Wall St ends higher to stem virus sell-off
US stocks managed to post gains after recent steep losses as policymakers around the world took further emergency actions to try to help financial markets cope with deep coronavirus-driven economic damage.
Nasdaq outperformed other major indexes, ending 2.3 per cent higher, fuelled by gains in Amazon.com, Microsoft and Facebook.
The Federal Reserve opened swap lines with central banks in nine new countries to ensure the world's dollar-dependent financial system continued to function.
It was the latest in a host of steps taken by the US central bank over the last two weeks, including cutting borrowing costs to near zero and providing billions of dollars more for cheap credit.
The European Central Bank pledged late on Wednesday to buy 750 billion euros ($820 billion) in sovereign debt through 2020.
President Donald Trump, in another now-regular update for Americans hunkered down in their homes, called on US health regulators to expedite potential therapies aimed at treating COVID-19, the respiratory disease caused by the virus, while the White House sounded upbeat on the chances of passage of hundreds of billions of dollars of aid in Congress.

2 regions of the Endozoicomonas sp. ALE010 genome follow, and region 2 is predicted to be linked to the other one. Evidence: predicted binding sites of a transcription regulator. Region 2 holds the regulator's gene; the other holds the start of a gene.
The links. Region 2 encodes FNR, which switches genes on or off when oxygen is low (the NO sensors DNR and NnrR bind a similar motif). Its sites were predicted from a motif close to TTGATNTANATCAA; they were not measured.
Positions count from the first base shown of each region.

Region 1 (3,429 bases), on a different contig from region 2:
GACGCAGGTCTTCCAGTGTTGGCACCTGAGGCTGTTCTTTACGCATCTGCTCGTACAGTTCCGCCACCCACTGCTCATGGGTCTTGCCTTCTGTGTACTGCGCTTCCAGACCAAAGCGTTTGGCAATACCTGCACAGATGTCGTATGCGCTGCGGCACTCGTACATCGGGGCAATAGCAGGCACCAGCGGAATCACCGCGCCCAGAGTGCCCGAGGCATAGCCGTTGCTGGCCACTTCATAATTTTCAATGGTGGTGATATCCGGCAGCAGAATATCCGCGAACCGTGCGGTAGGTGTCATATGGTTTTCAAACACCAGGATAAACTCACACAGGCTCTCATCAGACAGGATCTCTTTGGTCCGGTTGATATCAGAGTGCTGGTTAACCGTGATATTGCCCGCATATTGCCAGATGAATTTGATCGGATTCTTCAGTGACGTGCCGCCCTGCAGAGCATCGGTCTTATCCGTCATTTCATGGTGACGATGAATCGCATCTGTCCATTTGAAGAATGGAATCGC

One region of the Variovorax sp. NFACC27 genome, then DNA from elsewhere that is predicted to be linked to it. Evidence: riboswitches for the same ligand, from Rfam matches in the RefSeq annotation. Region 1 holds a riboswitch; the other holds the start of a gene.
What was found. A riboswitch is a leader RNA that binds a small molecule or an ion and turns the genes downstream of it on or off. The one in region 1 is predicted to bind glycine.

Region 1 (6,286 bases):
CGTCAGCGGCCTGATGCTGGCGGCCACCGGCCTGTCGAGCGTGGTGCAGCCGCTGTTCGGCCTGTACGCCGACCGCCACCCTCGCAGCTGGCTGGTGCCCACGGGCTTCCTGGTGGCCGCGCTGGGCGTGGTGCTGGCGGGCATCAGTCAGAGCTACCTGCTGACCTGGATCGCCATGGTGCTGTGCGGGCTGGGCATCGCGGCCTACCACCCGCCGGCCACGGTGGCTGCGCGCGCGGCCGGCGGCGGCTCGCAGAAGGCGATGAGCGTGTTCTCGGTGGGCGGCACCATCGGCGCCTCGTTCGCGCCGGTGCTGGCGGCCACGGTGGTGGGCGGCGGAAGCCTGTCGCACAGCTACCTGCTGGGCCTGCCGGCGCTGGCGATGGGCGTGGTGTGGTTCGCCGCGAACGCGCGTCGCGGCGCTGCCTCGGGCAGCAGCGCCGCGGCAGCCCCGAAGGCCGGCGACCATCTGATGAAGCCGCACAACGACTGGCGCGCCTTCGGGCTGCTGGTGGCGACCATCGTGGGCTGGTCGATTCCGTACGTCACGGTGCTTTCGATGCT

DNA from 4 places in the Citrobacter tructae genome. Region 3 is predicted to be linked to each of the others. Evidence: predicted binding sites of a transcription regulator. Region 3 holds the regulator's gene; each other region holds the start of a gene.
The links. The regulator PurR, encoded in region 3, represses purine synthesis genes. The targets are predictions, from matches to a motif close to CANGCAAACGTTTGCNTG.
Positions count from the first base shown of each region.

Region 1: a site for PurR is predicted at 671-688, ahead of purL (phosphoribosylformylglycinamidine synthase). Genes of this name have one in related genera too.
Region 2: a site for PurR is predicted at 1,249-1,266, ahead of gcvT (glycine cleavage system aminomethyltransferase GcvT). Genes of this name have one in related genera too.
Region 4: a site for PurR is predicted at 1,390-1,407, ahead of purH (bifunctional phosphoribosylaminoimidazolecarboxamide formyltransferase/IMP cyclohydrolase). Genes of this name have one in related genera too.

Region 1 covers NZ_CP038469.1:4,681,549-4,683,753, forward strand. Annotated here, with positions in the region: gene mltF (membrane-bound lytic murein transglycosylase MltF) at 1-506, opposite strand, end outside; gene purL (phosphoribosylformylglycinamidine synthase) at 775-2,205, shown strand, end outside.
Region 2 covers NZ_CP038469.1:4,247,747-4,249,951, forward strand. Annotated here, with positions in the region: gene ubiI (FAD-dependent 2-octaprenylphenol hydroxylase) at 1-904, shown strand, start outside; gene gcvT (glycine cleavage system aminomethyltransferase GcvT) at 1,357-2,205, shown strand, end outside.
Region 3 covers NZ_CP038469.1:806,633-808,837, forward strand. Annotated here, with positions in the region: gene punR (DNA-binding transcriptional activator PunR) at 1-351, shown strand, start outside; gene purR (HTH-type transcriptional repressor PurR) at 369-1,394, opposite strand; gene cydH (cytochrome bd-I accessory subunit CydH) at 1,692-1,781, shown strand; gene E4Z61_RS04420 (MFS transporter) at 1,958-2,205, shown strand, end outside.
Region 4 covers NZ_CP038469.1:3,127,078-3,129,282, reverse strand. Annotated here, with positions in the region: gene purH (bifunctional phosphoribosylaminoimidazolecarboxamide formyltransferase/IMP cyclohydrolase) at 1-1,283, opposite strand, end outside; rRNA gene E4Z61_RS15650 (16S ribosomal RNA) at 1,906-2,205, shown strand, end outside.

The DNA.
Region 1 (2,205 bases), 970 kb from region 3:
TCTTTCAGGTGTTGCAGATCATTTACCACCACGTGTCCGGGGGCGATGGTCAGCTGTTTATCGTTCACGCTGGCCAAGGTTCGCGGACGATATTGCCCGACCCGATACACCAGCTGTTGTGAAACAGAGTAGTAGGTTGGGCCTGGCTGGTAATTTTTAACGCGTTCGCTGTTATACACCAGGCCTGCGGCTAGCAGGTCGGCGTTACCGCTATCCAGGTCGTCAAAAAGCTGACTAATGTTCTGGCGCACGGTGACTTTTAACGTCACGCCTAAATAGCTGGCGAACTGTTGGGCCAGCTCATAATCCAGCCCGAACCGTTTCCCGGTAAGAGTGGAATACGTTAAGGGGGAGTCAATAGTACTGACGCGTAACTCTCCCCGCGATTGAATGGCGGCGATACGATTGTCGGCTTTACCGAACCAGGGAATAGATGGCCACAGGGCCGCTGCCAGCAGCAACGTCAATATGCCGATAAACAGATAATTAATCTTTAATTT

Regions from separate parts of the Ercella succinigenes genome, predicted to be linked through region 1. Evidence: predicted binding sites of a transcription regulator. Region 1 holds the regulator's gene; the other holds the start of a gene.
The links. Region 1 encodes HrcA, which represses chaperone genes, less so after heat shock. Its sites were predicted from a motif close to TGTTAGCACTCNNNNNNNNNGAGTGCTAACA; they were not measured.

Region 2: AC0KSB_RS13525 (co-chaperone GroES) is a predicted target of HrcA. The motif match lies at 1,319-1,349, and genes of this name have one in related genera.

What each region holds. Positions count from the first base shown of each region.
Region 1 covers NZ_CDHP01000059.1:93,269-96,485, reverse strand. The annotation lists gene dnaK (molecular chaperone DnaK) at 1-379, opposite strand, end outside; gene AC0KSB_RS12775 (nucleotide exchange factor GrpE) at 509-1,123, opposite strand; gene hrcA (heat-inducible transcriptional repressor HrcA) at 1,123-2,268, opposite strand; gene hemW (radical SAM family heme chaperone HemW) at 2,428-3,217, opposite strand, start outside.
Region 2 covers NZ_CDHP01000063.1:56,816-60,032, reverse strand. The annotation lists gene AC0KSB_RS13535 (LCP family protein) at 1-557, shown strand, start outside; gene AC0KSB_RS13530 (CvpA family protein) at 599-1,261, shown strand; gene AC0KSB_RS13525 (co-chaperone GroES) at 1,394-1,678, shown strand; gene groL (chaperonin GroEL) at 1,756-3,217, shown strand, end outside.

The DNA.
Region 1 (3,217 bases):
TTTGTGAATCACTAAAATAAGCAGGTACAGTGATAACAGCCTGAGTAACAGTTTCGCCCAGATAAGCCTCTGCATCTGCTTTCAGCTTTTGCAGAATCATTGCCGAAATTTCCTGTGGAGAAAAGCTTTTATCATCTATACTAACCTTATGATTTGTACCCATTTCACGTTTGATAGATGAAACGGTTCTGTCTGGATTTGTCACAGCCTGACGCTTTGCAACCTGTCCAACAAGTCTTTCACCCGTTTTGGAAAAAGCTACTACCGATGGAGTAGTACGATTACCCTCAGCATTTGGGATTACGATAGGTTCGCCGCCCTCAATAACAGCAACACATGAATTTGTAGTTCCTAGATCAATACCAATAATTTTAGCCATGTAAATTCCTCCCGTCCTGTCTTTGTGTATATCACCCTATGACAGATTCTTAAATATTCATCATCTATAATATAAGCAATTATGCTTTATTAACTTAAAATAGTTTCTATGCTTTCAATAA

Even with the emergency moves, analysts in a Reuters poll gave a median 80 per cent chance of a US recession this year.
The recent sharp market volatility continued, with the S&P 500 index falling as much as 3.3 per cent during the session.
And Thursday's gains did little to restore the markets after the pounding stocks have suffered in the past month. The Dow Jones Industrial Average erased virtually the last of its gains under Trump's presidency on Wednesday.
The Dow Jones Industrial Average rose 188.27 points, or 0.95 per cent, to 20,087.19, the S&P 500 gained 11.29 points, or 0.47 per cent, to 2,409.39 and the Nasdaq Composite added 160.73 points, or 2.3 per cent, to 7,150.58.
Helping the day's sentiment, US crude oil prices spiked by 25 per cent in their largest single-day gain on record, while the S&P 500 energy index rose 6.8 per cent, leading gains among S&P 500 sectors.
Ford Motor Co was the latest major US corporation to bolster its cash reserves to ride out the virus impact, drawing down more than $15 billion from existing credit lines. Ford shares ended down 0.7 per cent.
The virus' impact on jobs was also in focus as official data showed the number of Americans filing for unemployment benefits surged to a 2-1/2-year high last week as companies in the services sector laid off workers because of the pandemic.
Late on Wednesday, New York Stock Exchange owner Intercontinental Exchange Inc said the market would temporarily close its trading floors and move fully to electronic trading starting next week.
Advancing issues outnumbered declining ones on the NYSE by a 2.64-to-1 ratio; on Nasdaq, a 3.21-to-1 ratio favoured advancers.
The S&P 500 posted three new 52-week highs and 94 new lows; the Nasdaq Composite recorded 13 new highs and 569 new lows.
Volume on US exchanges was 17.08 billion shares, compared to the 15 billion average for the full session over the last 20 trading days.
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